These ozone exposure experiments on microbes isolated from rotten green beans, tomatoes, lettuce and cucumbers, and strawberries allowed us to observe how much killing/inhibition can be achieved by exposing food spoilage inoculated plates to periodically powered DBD reactors. The experiments were performed on three types of inocula and demonstrated that periodic ozone exposure can successfully kill/inhibit the growth of both bacteria and mold species found in spoiled produce resulting in a greater than 5 log reduction of microbial colonies. Although more work is needed to determine the percentage of isolates killed versus inhibition of growth, it can be concluded that inhibition and killing of microbes is an important component of the ozone’s ability to prolong produce shelf-life with daily exposures of 128.7 ± 2.5 ppm averaged ozone concentrations over 3 min (refer “Direct killing approach (one-time exposure)”). Further, energy required to power the reactor for 3 min daily was calculated using the electric current method29 to be 0.39 ± 0.06 kJ/day, which is of the same order reported in the literature9.
Whole fruits and vegetables shelf-life extension with inhibition approach (periodic exposure)
The results of the experiments performed to examine the effect of the inhibition approach through daily exposure of DBD-generated ozone for 3 min on the shelf-life of whole fruits and vegetables, with and without refrigeration, is shown in Fig. 10. Visual inspection showed that the shelf life of all produce was atleast doubled in all the experiments. Considerable inhibition of mold and fungus growth in all produce was also observed in all the ozone treated produce samples in comparison to untreated samples. This can be related to the inhibition of microbial growth observed in the results of plated inoculum ozone exposure presented in “Inhibition approach (periodic exposure)” (Figs. 7 and 8). Thus, a daily exposure of 128.7 ± 2.5 ppm averaged ozone concentrations over 3 min with the DBD-reactor consuming energy of 0.39 ± 0.06 kJ/day can potentially extend produce shelf-life by more than 50%. A complete study of the effect of periodic ozone exposure on the sensor and nutritious value of produce products was out of the scope of this study. However, with previous studies showing no harmful effect of ozone exposures of 4 ppm every 3 h32 and one time 10-min exposure of 10 ppm33 ozone on food products like tomatoes shows the potential of safe and energy-efficient produce shelf-life increment through ozone therapy using the DBD reactor used in this study.
This study investigated the application of a low power, low temperature, DBD based ozone therapy for food preservation using a lightweight (55 g), compact (48 cu. cm.) surface DBD reactor as the ozone generator. Both one time and periodic ozone exposures were examined by controlling the time for which the DBD reactor is powered. Exposure effects were determined on different inoculum prepared from combined and individual produce spoilage from green beans, grape tomatoes, lettuce and strawberry. Although ozone exposure for food preservation has been studied before, this study is unique due to the inoculum source, low power DBD ozone generator and exposure periods. Such a study has not been performed previously to the best of our knowledge.
A one-time exposure of 126–136 ppm of average ozone concentration in a chamber of 324 cu. in. for 3 min and 15 min resulted in at least 1 and 4 log reduction, respectively, in pathogens present in inoculum prepared from green beans, tomatoes, strawberries and lettuce spoilage. Preliminary microbial analysis showed that the most abundant micobial species in the prepared inocula were Enterobacter sp., Chrysobacter sp., Aspergillus sp, Xanthomonas, Chromobacter, Fusarium sp. and Enterobacter sp. The energy required to power the reactor for 3 and 15 min was calculated to be 0.39 ± 0.06 kJ and 1.98 ± 0.33 kJ, respectively.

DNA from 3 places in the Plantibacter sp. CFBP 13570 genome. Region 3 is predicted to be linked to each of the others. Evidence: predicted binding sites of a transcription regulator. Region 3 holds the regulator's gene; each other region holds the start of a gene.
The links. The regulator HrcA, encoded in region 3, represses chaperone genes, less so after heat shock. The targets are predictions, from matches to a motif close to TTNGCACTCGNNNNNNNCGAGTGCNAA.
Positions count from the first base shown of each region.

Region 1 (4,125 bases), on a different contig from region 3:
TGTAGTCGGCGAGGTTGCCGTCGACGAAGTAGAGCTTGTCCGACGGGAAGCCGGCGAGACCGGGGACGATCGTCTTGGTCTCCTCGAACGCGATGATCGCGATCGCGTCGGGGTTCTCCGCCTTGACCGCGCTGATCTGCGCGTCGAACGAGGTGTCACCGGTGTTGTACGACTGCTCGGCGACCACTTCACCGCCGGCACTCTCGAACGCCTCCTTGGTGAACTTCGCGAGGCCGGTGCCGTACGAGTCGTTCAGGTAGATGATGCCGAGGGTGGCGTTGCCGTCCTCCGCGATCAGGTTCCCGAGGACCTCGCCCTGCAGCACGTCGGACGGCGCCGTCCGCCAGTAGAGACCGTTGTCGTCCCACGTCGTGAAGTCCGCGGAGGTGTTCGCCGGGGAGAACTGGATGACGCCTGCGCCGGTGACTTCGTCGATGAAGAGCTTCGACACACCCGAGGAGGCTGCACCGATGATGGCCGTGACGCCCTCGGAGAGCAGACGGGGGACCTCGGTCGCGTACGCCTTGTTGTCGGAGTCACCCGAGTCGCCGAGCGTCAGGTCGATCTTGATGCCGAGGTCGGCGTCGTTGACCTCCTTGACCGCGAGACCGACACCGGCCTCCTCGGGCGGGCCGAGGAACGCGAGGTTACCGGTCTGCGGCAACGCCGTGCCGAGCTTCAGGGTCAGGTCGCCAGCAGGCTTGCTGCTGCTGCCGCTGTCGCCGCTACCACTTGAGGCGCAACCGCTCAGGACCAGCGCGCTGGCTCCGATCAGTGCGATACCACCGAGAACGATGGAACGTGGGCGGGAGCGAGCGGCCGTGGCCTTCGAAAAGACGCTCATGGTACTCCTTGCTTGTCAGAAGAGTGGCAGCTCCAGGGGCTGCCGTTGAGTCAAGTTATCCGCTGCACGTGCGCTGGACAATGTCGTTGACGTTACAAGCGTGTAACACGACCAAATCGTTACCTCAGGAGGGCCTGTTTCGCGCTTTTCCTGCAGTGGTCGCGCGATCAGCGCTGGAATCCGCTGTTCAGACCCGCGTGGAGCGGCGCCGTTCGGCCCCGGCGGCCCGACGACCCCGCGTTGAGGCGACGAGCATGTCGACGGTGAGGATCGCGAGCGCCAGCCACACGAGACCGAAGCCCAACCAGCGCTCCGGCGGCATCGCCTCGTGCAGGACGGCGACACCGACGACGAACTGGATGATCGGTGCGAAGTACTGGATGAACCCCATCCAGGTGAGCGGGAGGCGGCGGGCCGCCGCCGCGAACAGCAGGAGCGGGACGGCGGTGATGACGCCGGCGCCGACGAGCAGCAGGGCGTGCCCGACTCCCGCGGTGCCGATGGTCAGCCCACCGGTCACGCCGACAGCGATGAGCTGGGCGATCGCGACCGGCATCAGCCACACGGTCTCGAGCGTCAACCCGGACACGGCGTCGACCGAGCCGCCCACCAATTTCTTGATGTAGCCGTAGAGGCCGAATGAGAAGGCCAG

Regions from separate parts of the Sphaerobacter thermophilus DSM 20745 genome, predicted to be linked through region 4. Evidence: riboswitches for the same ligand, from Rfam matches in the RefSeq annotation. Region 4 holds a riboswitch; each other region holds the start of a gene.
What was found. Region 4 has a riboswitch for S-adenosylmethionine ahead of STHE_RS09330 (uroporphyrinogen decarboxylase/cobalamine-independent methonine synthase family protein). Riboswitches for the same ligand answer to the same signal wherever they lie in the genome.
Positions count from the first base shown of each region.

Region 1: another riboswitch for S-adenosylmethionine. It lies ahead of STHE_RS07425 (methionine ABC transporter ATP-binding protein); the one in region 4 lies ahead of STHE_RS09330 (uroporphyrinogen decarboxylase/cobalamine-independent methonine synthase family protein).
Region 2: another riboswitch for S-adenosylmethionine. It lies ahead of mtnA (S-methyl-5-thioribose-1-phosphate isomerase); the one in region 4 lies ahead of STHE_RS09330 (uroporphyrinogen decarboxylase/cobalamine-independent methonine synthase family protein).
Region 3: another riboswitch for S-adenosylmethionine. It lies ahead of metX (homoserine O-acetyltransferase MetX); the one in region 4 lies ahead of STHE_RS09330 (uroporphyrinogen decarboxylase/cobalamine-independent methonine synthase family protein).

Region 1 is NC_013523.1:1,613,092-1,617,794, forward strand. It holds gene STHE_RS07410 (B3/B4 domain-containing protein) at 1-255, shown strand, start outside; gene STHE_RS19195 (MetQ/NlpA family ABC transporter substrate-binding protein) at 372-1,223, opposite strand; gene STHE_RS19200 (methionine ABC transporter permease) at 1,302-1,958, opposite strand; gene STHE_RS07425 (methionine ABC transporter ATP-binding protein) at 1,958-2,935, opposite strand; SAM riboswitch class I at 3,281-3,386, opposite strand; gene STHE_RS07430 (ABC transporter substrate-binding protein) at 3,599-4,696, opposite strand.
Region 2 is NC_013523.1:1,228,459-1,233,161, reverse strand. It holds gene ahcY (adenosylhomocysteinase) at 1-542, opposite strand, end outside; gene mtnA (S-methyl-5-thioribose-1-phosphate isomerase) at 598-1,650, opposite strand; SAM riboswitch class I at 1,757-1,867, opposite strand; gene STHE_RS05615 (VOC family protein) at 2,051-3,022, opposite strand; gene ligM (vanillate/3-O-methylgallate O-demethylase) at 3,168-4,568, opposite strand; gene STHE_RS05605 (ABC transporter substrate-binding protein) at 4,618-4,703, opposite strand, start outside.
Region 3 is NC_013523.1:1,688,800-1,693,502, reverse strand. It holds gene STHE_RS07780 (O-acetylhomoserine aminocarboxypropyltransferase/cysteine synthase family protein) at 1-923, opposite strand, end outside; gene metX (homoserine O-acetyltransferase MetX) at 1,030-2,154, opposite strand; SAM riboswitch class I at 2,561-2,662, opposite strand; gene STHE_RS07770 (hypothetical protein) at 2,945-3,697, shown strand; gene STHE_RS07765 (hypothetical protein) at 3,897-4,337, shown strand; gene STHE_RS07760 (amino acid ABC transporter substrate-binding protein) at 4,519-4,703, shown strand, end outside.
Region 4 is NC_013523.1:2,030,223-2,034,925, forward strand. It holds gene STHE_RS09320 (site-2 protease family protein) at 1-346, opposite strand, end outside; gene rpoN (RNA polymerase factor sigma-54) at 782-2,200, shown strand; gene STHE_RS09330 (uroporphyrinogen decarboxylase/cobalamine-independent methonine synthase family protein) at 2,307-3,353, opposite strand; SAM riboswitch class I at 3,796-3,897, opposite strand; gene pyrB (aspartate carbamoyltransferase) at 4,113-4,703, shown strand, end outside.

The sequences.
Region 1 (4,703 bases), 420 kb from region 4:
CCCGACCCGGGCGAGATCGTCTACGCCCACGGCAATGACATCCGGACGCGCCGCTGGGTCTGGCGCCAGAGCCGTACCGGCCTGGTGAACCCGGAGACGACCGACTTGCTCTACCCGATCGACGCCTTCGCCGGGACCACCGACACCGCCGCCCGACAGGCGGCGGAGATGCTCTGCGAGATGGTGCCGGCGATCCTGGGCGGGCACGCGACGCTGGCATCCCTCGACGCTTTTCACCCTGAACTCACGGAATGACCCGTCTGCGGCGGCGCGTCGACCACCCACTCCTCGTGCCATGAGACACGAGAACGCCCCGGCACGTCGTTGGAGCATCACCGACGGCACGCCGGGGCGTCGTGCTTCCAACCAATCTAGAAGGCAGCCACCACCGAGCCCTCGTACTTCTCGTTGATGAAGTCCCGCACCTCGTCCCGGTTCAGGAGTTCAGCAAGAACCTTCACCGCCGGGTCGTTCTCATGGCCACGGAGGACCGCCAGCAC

With concerns of one-time exposure to high ozone concentrations, a more feasible approach of inhibiting growth of spoilage organisms through periodic ozone exposures was examined. This approach involved daily exposure of 128.7 ± 2.5 ppm average ozone concentration over 3 min on food spoilage organisms and whole food products like fruits and vegetables. The results showed that the inhibition approach can successfully inhibit the growth of both bacteria and mold species found in spoiled produce resulting in a greater than 5 log reduction of microbial colonies. Further research is needed to determine how much of the reduction in spoilage microbes is due to killing and how much is due to inhibition of growth. Energy required to power the reactor for 3 min daily was calculated to be 0.39 ± 0.06 kJ/day. Finally, ozone therapy through 3-min daily exposure on whole food products at room temperatures and under refrigerated conditions showed the potential of ozone therapy to at least double the shelf life of food products. Based on the experiments done during this study, we found 3-min periodic exposure to the APM is the most effective strategy for increasing shelf life. Future research plan includes a complete study of the effect of periodic ozone exposure on the sensory and nutritional values of produce products.
This research outcome is part of a US patent 10,651,014 issued on May 12, 2020.
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This research was funded by the NATIONAL SCIENCE FOUNDATION Grant number IIP 1622071.
A US patent 10,651,014 by S. Roy and S. Portugal has been issued. So, only one of the four authors of this manuscript has this patent. The other authors do not have any related patents. The funders had no role in the design of the study; in the collection, analyses, or interpretation of data; in the writing of the manuscript, or in the decision to publish the results.
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Roy, S., Choudhury, B., Johnson, J. et al. Application of dielectric barrier discharge for improving food shelf life and reducing spoilage. Sci Rep 11, 19200 (2021). https://doi.org/10.1038/s41598-021-96887-3